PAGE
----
The student news site of Clements High School

The RoundUp

The student news site of Clements High School

The RoundUp

The student news site of Clements High School

The RoundUp

Lunar New Year Festivities

Vasundhara Jayender
Year of the Dragon Red Envelopes

The Chinese National Honor Society and library advisory board organized a Lunar New Year celebration in the library after school on Tuesday, Feb. 13. The event included traditional Chinese activities such as Chinese chess, jianzi (kicking shuttlecock), and receiving red envelopes themed for the Year of the Dragon.


“Lunar New Year symbolizes a new year based on the lunar calendar,” sophomore Jessica Xu, an attendee at the celebration, said. “Although we follow the Gregorian calendar in America, it’s still important to follow Chinese tradition and celebrate the beginning of a new year.”


This event was a great way to do just that. In fact, non-Chinese students also used this opportunity to celebrate Chinese culture.

Students working on traditional Chinese activities (Vasundhara Jayender)

 “I am not of Chinese descent, so I do not celebrate Lunar New Year at home,” junior Natalia Camelo, an officer of the Chinese club said. “But I do enjoy celebrating the Lunar New Year with my Chinese friends.”


Camelo is Columbian, but she still points out numerous cultural overlaps and ways to appreciate it.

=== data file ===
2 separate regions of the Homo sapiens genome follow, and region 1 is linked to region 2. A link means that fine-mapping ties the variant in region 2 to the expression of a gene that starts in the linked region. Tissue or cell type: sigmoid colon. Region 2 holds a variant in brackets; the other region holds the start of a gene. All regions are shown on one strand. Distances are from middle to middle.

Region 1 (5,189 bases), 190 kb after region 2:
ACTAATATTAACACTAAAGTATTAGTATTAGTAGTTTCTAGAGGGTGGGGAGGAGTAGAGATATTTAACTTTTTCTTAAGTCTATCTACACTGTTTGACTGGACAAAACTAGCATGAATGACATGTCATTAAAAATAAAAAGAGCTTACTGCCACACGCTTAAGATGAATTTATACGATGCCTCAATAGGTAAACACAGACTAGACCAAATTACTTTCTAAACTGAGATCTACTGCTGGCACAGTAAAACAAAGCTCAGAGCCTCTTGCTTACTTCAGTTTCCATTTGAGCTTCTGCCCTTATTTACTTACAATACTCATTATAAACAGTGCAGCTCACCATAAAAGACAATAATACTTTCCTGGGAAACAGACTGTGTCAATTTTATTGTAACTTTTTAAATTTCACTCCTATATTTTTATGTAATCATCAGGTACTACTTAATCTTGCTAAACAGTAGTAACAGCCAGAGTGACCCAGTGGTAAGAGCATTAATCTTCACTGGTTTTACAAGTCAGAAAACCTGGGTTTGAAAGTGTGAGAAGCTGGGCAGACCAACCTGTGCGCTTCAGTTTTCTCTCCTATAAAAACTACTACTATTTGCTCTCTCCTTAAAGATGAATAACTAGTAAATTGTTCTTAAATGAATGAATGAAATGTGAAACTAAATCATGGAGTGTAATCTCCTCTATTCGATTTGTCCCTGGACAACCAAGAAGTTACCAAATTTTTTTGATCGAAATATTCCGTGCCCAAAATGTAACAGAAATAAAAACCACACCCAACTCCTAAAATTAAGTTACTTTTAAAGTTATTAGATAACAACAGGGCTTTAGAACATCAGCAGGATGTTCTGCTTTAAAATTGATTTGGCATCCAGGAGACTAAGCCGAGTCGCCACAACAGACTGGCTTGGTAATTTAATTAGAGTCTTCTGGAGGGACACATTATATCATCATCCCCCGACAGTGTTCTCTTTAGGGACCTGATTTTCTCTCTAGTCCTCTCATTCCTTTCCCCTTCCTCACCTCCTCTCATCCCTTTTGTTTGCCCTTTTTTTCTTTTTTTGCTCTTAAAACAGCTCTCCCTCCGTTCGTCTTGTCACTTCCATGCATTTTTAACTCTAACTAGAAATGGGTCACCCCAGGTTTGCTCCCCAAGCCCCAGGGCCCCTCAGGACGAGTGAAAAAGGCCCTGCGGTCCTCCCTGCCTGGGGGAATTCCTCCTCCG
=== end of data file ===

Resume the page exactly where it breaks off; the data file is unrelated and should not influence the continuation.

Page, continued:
“There’s a strong emphasis on family values, honor, and tradition which is something really beautiful that I think both my New Year’s culture and the Asian New Year’s culture share,” Camelo said.


Camelo picked Mandarin in high school and her love for Chinese culture and tradition evolved from there. 


“The culture of China is just so fascinating,” Camelo said. “I really love learning about the culture with the language. That’s what made me want to join as an officer to also introduce Chinese culture to people who are not of Asian descent, like myself.”

Natalia Camelo (middle) celebrating Lunar New Year with her friends (Vasundhara Jayender)

Xu, who is Chinese, celebrates the festival annually. 


“My family and I usually go out and eat or make our own food,” Xu said. “Of course, you also get money, which is really nice.”


Houston, being as diverse as it is, provides lots of opportunities to celebrate, with a festival hosted by the Chinese Community Center including traditional lion/dragon dances, fireworks, gift-giving, and more. 


“There are always a lot of community activities like line dances as well as food stalls, too,” Xu said. “If you go to Chinatown, it’s really fun.”

Annie Wang, the Chinese teacher, with students (Vasundhara Jayender)

Xu herself goes to restaurants with her family on Lunar New Year.


“I encourage anybody, even if you don’t really celebrate it, to celebrate it with friends and family and go out,” Xu said.


The Chinese club meets every other Tuesday and is open to new members.

Students playing jianzu (Vasundhara Jayender)

Correction: A previous version of this story said the event was organized by the Chinese Mandarin Club. It has been corrected to the Chinese National Honor Society.

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About the Contributor
Vasundhara Jayender
I'm VJ and I'm a senior! I love to read and write, and you can almost always find me doing one of those two things while listening to some music. I'm excited to join the Round Up and I look forward to writing lots of articles!

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